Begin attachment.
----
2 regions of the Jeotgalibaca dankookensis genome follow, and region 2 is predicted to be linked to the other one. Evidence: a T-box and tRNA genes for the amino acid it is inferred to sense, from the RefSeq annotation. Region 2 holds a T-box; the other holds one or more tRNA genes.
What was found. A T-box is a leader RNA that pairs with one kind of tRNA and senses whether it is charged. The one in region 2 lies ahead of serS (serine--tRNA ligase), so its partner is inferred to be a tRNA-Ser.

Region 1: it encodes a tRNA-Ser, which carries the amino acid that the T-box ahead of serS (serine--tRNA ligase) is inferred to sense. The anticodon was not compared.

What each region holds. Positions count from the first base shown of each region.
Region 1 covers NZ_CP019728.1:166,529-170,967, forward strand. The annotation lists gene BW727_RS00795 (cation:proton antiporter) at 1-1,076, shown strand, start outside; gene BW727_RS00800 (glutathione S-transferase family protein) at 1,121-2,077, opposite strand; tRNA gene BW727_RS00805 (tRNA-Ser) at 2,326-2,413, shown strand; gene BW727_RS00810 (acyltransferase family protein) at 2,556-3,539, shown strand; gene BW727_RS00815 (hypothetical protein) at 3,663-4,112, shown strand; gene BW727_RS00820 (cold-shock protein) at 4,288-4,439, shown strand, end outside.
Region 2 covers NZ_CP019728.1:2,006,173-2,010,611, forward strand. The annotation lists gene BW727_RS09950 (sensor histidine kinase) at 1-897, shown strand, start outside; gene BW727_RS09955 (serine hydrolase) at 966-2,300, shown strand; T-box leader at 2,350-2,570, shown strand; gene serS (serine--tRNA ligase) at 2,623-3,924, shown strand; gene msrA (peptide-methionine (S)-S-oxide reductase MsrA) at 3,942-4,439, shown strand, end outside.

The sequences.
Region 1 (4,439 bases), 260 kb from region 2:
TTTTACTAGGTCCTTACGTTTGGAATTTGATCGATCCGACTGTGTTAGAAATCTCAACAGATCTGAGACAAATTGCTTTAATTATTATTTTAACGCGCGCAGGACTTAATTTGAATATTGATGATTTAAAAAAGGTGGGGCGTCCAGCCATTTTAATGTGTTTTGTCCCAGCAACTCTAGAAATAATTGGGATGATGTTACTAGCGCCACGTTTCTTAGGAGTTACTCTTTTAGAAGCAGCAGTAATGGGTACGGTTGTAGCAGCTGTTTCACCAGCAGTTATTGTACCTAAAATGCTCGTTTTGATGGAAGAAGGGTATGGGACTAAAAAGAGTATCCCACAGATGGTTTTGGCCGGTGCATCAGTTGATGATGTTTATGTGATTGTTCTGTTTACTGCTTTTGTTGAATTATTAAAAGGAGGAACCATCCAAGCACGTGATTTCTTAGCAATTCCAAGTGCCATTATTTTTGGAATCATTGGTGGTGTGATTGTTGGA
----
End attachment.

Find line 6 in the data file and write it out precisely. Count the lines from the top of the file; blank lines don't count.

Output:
Region 2 covers NZ_CP019728.1:2,006,173-2,010,611, forward strand. The annotation lists gene BW727_RS09950 (sensor histidine kinase) at 1-897, shown strand, start outside; gene BW727_RS09955 (serine hydrolase) at 966-2,300, shown strand; T-box leader at 2,350-2,570, shown strand; gene serS (serine--tRNA ligase) at 2,623-3,924, shown strand; gene msrA (peptide-methionine (S)-S-oxide reductase MsrA) at 3,942-4,439, shown strand, end outside.